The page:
The lone youngster that successfully fledged from a nest on a private ranch near Grizzly Peak has just been seen, along with an attending adult. So this owl has been out of the nest for a month now. Here’s a picture taken right after the owlet fledged, the young one now looks very much like the adults, having lost all its white fluffy feathers.
2014 07 09_Willow-Witt Ranch, Ashland OR_8092_edited-1
Further good news for Jackson County Great Gray Owls. Peter Thiemann is building two nest platforms using money donated to Rogue Valley Audubon. These first two platforms to come out of this newly-started program will be placed on the ranch where this young owl fledged. He was born in a stick nest that is disintegrating. It was probably originally built by Ravens. It will not survive for another nesting season.
Owls do not nest build, or even nest repair. They use existing structures or cavities or cliff faces. The GGO specifically needs broken off, hollowed out tree trunks, big ones…or abandoned nests of very large birds…or manmade platforms. They do not nest on cliffs or in buildings or under bridges like some large owls (Great Horned, Barn).
If you can donate to the Great Gray Owl nest platform fund, please send check to RVAS, P.O. Box 8597, Medford OR 97501. Your donations are tax deductible.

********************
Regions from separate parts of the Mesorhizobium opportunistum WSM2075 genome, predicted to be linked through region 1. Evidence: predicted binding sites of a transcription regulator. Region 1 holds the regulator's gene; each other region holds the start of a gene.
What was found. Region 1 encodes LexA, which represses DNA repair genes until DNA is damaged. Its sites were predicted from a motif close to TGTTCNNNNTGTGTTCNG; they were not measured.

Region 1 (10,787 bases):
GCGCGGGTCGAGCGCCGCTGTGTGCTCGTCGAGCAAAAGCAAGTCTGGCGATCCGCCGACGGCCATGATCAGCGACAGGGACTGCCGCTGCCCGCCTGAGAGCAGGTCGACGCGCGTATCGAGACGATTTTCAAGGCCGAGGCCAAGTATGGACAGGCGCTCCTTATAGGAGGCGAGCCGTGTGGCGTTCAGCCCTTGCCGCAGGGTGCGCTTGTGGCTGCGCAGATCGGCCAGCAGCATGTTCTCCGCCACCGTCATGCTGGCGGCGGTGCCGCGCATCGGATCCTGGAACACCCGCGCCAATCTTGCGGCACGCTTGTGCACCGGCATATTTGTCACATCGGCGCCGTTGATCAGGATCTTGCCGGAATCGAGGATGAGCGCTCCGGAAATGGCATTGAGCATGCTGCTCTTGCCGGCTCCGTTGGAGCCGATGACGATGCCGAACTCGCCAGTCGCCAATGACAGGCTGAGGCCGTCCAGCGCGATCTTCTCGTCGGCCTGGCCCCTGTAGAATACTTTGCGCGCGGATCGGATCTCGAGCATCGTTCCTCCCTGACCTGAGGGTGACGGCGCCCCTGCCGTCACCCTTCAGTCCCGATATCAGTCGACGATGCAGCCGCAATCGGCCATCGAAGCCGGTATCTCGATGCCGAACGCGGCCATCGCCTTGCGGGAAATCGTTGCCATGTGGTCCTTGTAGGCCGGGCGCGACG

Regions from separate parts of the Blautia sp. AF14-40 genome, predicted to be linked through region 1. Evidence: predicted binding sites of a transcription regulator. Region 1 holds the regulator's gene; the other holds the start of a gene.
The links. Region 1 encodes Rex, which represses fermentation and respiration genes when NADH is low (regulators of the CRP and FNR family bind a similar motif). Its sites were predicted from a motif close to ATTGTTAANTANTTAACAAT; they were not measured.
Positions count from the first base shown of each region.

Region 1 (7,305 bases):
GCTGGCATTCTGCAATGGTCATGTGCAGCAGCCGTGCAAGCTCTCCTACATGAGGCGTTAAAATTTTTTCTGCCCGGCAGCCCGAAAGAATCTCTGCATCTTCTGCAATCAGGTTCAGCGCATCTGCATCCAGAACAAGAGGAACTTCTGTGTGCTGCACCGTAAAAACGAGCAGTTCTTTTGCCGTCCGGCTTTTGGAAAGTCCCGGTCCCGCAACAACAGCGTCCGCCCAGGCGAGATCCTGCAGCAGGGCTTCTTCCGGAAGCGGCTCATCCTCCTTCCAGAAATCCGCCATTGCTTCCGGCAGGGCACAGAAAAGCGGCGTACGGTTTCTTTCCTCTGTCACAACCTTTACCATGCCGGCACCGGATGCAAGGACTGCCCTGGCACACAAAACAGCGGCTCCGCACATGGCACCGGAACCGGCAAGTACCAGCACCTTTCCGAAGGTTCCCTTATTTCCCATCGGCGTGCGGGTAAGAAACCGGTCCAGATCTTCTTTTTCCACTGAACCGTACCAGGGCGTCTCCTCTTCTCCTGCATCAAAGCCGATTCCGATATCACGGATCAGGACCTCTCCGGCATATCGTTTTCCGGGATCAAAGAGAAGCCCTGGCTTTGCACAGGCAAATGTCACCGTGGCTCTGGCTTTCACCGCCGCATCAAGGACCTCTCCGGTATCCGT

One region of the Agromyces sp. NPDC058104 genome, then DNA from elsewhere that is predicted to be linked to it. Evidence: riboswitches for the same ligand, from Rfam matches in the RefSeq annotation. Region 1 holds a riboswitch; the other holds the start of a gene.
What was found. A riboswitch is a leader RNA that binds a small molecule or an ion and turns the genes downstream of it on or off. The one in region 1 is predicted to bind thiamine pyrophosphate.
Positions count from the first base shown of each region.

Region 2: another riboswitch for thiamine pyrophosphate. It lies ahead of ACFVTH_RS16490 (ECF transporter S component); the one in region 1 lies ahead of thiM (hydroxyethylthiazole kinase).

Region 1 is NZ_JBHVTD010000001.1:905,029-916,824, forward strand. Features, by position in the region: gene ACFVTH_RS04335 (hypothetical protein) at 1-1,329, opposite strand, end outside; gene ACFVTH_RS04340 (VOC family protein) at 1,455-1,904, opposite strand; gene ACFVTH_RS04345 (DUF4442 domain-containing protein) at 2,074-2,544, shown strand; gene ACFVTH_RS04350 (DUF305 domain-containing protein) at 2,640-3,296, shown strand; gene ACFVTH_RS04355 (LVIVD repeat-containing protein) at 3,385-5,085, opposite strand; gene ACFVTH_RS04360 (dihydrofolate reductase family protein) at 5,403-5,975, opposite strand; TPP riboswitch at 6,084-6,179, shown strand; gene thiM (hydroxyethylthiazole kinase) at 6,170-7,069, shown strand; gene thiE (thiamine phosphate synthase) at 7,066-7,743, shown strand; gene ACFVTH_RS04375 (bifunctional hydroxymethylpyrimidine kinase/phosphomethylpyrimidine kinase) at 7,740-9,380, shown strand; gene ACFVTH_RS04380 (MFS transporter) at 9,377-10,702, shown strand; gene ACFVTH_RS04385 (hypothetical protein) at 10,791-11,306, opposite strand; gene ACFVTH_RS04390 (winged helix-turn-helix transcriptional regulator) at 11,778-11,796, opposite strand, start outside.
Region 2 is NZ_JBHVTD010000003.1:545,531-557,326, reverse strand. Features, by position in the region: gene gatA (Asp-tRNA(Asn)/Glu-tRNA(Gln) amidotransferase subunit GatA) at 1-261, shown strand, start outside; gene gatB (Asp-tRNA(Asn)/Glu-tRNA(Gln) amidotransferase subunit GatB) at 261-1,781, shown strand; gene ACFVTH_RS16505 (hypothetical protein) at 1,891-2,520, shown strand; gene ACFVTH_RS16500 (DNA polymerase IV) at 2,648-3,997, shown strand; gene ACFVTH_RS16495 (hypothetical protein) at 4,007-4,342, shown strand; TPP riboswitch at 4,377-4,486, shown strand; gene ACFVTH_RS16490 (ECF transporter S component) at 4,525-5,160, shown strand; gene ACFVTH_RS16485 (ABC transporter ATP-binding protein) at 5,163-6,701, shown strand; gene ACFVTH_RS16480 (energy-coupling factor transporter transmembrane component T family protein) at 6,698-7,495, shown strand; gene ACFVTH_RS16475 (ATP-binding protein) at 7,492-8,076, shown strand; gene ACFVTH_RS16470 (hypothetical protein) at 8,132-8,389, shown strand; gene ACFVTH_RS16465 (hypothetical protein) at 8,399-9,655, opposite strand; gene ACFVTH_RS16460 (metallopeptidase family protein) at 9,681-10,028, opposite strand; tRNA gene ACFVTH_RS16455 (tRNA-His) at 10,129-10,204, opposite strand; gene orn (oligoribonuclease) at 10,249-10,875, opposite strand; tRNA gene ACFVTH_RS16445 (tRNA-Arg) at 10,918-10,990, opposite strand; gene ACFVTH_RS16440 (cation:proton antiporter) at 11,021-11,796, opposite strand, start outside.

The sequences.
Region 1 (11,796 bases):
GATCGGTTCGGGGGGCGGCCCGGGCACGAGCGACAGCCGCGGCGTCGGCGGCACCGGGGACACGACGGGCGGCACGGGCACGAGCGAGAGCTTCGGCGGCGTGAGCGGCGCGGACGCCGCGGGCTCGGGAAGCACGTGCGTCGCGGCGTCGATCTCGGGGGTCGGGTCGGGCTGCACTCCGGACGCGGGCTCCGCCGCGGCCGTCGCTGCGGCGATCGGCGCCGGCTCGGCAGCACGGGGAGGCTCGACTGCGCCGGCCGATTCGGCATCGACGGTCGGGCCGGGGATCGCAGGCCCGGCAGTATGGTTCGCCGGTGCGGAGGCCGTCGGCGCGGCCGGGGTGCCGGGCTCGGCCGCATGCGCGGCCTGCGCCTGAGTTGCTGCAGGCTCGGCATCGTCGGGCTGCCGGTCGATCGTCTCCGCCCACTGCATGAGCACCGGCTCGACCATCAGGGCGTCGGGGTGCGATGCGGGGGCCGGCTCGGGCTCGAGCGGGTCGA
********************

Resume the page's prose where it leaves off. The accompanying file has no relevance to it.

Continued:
Posted by: atowhee | August 8, 2014


This week I saw three of the young Screech-Owls that were born in lower Lithia Park. The owlets now have nearly all of their adult-appearing feathers. The first growth of soft fuzzy and pale plumage is gone. They must now be about two months old.
owl in sun

One owlet was in the tree cavity where they were born. The other pair in a nearby conifer.
owl twins
While one of the owlets slept, his sibling have me a serious looking over:
wol eyz

In a nearby tree was this immature Flicker.

Posted by: atowhee | August 6, 2014


It’s a hot, dry, smokey summer here in Ashland. A fire southeast of town has burned six homes and brought in over 1700 personnel to fight the fire. It appears to have stopped at under 37-thousand acres.
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These are some of the firefighters; tents that now fill the Howard Prairie Resort. I saw equipment present from as far away as Portland (over 300 miles).
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Female Anna’s Hummingbird who’s in possession of our blooming mimosa trees.
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cro-igationCrows near Emigrant Lake, enjoying the artificial shower and the small critters it attracts or brings to the surface.